this morning. Captain Ephraim Smith told me that my father told 
him when he had chartered him for a special voyage, ' I have not 
chartered your vessel, but you.' It was not the ship, but the man 
he wanted. I recall the unwillingness to let the now Rev. S. S. 
Nickerson go to sea in command of the ' Heroine,' which he had 
chartered, because of his extreme youthful appearance, until he 
learned that he was a Chatham boy. That settled it, and he made 
a successful voyage." 


"nie Best Cliaiice Yet, for 

A Meeting will be tjeld in f"<S II ASSET, at the Office oC 

H . J . 1 1 11 1 1 ft , 

On SATIRDAV, Janimry 2Tt!«, at 91 ^ft'C'lork. ibv the |nn- 
poKe of forming a Company, to be eaSb^l 3he " S^iith Nhore an*? 
Calitbrnia Joint St«M>k Com|)any ;'' to be consfHtsed of SH> 
Members, and eaeh Member paying S9»30^>.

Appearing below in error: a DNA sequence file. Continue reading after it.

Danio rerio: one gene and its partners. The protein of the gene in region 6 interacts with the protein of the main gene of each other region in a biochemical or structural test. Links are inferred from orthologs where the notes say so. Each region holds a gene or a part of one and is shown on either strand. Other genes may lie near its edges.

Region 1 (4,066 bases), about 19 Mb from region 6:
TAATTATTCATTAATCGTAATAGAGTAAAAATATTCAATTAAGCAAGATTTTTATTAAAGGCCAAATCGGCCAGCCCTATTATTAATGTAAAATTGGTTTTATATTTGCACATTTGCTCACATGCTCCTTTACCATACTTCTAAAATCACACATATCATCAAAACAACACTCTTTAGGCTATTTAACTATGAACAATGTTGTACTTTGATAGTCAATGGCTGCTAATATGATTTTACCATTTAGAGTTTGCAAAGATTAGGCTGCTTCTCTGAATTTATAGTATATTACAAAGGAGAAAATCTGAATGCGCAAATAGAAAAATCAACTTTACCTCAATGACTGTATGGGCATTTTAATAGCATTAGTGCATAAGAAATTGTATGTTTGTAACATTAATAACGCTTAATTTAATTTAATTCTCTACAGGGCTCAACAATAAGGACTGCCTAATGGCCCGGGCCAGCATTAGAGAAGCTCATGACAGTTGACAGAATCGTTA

Fropeller Fower Pressei, 142 ^^aahtngtoB St., Dotton. 

Kindness of the Boston Marine Museum 

From a broadside 


In this year 775 vessels cleared from Atlantic ports for San Francisco, Massachusetts 
sending 224. 91,405 people arrived in the Golden City during the year 1849. 



Osborn Howes was born in Dennis, Mass., in 1806, the family 
having settled on Cape Cod as early as 1635. His father, who was also 
a well-known sea-captain, was captured by the English during the war 
of 1812, but managed to escape, and succeeded in recapturing 
his own vessel, bringing her and her crew back into Portland 
Harbour. Nothing could be more interesting than the description 
in Mr. Howes' autobiography of his early life on Cape Cod, which